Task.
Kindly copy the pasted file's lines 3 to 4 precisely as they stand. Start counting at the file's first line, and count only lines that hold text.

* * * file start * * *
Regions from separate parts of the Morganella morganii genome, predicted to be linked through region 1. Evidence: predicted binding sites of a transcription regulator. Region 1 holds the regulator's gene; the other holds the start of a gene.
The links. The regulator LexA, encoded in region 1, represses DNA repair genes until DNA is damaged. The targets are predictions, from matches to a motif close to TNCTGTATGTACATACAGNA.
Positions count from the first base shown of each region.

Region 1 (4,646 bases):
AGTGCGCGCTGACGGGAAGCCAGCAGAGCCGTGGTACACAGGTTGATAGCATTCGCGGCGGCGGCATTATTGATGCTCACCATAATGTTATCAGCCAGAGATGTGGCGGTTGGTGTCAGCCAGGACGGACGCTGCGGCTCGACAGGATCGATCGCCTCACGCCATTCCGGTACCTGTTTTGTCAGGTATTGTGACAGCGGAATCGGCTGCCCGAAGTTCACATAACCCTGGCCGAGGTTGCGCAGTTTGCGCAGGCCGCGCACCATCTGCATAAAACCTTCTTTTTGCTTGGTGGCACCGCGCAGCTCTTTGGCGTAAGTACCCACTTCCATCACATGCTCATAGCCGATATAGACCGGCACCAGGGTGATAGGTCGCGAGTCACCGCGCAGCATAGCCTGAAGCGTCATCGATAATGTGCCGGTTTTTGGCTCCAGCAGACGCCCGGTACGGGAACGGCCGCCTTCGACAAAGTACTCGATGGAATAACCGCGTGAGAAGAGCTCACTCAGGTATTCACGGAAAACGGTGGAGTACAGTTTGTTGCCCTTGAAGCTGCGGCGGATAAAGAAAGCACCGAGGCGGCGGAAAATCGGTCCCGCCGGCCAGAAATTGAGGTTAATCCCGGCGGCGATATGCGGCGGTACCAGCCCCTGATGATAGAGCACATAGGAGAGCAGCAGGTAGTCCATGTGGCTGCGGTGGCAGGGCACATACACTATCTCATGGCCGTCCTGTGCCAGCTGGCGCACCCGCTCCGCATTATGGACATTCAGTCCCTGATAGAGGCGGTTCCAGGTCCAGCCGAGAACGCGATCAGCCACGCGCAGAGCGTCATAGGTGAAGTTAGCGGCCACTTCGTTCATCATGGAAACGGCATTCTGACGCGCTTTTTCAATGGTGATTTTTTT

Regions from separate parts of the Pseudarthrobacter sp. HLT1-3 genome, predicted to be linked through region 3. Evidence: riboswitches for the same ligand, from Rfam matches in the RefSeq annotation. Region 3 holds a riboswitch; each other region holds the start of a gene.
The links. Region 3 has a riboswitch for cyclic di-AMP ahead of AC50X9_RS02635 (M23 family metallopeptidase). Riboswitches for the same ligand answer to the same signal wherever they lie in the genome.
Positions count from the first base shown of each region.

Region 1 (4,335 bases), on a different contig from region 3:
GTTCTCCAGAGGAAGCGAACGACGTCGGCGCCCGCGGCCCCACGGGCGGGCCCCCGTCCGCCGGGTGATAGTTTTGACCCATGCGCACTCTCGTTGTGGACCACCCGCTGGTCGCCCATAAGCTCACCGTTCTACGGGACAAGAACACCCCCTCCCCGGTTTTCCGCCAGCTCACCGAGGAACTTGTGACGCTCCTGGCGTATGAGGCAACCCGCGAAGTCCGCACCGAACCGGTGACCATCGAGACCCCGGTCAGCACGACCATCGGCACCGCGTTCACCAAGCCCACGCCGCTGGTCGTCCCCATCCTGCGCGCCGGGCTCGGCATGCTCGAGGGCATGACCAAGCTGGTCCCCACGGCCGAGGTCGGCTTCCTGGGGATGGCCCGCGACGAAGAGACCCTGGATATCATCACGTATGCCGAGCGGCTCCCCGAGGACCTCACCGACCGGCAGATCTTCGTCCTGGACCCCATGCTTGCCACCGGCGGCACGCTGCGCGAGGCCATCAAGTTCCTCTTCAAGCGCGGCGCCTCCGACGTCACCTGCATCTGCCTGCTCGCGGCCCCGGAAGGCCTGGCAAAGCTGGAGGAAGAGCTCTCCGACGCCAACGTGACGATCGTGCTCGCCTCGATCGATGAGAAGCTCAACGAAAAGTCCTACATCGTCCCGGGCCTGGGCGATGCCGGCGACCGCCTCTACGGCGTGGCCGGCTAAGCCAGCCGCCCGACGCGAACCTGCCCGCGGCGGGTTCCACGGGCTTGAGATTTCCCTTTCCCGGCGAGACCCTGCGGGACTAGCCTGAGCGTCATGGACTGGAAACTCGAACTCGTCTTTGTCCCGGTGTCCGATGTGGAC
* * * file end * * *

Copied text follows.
Positions count from the first base shown of each region.

Region 1 (4,646 bases):